‘Sustainability’ for established enterprises has become little more than ‘compliance’ in the face of environmental regulations that are very slowly being implemented by only the most progressive governments- because we all know that the climate agreements aren’t binding. When the economy takes a downturn, say because of loss of industry because of resource depletion, policies are paradoxically instead aimed at making people consume more because our economic model only works when there’s growth in GDP. Although it seems that the media is full of attention for the environmental crisis it is probably my #echo-chamber because the numbers show that the environmentally conscious consumer is still outnumbered. That means that the (targeted) marketing budget only has to be spent on keeping people like me thinking everything is going the right way. But I know the price of a product is still the most important factor most of the time and by choosing only cheap products the true costs thereof are externalized and will be paid for in the future. And I don’t blame the consumer. I own mostly second hand stuff that I repair when needed and I get my energy from local producers but I just can’t make all the right choices when I’m in the supermarket and need an app for every product I buy to check if it’s sustainable.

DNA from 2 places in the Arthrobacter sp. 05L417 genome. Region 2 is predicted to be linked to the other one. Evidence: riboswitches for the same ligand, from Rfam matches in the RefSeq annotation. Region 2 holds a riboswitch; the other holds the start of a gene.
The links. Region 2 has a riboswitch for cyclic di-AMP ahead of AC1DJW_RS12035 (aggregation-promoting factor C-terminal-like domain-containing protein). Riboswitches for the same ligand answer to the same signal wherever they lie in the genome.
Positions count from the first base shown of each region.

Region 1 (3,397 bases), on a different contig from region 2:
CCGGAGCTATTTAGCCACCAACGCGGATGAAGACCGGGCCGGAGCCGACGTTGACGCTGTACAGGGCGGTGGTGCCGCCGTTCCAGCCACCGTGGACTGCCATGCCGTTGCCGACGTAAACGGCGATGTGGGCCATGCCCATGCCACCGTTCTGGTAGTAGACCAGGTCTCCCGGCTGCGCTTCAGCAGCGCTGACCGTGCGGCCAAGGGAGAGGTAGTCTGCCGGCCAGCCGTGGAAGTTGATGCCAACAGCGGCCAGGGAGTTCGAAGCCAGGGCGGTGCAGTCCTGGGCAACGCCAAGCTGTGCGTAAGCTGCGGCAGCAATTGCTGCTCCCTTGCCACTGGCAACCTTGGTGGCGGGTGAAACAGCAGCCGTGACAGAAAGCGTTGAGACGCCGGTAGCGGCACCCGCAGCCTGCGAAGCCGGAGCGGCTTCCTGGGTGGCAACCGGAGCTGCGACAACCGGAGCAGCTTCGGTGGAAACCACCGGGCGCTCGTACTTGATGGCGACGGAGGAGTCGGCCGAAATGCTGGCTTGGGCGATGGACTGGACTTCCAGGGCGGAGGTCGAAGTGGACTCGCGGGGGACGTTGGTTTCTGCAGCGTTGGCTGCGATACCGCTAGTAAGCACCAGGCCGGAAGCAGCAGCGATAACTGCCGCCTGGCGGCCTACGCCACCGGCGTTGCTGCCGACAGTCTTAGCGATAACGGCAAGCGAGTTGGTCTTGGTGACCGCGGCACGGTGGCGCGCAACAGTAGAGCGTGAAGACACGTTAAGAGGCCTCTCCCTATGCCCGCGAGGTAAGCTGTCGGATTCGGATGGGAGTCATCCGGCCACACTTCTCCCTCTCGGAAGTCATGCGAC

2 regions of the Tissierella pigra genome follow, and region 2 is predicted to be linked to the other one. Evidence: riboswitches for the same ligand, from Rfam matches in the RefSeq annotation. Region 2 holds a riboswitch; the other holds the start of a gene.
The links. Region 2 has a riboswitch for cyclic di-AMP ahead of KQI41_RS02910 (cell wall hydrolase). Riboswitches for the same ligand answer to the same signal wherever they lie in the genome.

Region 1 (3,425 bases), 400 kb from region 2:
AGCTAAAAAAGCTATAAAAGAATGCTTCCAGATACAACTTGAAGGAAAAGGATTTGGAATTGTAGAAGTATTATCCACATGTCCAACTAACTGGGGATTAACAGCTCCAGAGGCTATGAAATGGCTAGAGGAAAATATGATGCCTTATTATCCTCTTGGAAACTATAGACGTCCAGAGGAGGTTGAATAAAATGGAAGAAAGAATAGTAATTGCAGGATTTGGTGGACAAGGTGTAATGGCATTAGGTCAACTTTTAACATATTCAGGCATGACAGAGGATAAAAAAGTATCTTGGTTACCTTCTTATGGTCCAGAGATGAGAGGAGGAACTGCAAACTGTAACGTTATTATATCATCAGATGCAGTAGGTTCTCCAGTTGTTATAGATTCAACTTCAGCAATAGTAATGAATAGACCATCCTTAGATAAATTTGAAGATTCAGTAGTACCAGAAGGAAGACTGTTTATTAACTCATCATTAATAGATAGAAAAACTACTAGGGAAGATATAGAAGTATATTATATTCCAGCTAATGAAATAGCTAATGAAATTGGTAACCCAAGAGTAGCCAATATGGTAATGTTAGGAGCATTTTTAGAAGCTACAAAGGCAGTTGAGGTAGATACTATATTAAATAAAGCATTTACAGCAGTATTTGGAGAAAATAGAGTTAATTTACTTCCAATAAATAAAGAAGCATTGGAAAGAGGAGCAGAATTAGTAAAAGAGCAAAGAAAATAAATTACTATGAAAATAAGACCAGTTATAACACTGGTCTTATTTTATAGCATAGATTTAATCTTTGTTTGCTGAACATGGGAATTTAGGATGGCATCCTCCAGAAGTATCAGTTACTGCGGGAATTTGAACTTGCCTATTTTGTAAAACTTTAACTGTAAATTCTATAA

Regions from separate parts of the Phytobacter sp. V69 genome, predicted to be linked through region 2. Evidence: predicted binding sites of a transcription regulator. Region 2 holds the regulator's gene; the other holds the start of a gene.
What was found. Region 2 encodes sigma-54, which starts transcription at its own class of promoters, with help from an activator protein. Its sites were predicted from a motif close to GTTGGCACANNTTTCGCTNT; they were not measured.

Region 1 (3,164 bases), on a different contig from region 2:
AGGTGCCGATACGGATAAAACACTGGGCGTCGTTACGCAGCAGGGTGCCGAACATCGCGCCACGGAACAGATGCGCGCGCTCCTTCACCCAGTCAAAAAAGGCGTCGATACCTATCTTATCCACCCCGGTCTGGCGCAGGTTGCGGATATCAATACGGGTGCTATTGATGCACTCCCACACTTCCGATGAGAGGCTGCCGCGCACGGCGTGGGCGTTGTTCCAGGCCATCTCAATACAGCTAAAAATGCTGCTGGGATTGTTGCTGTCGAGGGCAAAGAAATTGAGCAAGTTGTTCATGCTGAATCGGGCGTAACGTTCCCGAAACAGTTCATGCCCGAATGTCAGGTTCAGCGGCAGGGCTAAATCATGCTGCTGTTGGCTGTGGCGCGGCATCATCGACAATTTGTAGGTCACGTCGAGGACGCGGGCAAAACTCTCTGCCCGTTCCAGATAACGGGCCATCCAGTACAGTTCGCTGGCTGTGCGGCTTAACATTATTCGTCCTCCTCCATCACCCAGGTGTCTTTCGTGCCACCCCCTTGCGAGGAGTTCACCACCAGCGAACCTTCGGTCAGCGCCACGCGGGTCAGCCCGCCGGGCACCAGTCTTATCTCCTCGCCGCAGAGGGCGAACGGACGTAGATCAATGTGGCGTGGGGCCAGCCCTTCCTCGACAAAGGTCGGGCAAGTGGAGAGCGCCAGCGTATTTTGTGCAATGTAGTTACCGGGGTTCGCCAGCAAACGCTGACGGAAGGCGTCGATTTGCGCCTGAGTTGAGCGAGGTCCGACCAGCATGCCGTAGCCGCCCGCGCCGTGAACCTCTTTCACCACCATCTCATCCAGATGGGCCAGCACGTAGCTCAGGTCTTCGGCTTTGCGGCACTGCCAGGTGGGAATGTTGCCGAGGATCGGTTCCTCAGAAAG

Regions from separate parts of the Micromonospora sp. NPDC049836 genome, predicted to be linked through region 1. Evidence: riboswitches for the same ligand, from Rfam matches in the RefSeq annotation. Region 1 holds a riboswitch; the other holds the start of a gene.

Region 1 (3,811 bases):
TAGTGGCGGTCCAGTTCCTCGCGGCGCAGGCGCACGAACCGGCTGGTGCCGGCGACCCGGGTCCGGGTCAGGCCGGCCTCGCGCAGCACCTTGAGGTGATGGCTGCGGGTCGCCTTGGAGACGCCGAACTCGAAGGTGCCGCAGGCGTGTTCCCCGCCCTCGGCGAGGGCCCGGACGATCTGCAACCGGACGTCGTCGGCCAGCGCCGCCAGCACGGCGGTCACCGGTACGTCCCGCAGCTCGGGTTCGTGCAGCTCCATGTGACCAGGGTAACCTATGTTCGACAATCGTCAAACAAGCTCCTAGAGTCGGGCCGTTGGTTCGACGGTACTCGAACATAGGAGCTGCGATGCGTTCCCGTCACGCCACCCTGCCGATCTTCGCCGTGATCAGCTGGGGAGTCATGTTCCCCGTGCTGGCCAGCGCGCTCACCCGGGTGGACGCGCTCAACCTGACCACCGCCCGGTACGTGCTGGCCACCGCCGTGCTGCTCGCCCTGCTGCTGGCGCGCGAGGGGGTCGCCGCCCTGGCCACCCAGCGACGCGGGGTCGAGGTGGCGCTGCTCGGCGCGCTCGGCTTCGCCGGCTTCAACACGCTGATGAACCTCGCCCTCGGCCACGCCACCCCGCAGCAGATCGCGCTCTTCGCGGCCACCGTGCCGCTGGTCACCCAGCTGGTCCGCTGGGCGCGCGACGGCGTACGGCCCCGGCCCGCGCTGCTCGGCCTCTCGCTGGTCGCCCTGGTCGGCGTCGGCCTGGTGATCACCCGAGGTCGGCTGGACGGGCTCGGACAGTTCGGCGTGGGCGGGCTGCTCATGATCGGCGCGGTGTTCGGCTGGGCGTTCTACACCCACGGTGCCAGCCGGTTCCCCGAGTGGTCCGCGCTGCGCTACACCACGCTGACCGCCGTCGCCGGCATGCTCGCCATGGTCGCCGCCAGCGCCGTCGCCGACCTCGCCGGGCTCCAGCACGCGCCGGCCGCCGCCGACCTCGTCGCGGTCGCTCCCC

The word ‘sustainability’ itself does not fit the situation we find ourselves in because not only will we not be able to keep up business as usual, we’re going to face huge challenges even if we decide to change. Read Josh Kearns’ post post so I don’t need to repeat it. The Brundtland definition that dates back to 1987 (meeting our current needs without compromising the future generation’s needs) has been torn apart by philosopher / professor Harro van Lente in his inaugural speech in 2010. He states that needs, or rather ‘wants’, are created by an interplay of governments, enterprises and researchers. Technological advancements like the smartphone with 24/7 internet access is now the thing that people being displaced by the conflict in Syria most ‘need’ to get across borders. Millennials like me (1985) however don’t ‘need’ to own a car anymore as a status thing because we can share them. Rather it’s the pics and vids of the experiences we are able to show on our social media profiles that define our status. And we would like to sustain these experiences, like flights to exotic destinations that are still dependent on fossil fuels. When we see the next big displacements it will be people seeking refuge from climate disaster that come from said exotic destinations, there will be a lot more of them and we will have to act more humanely than we do now.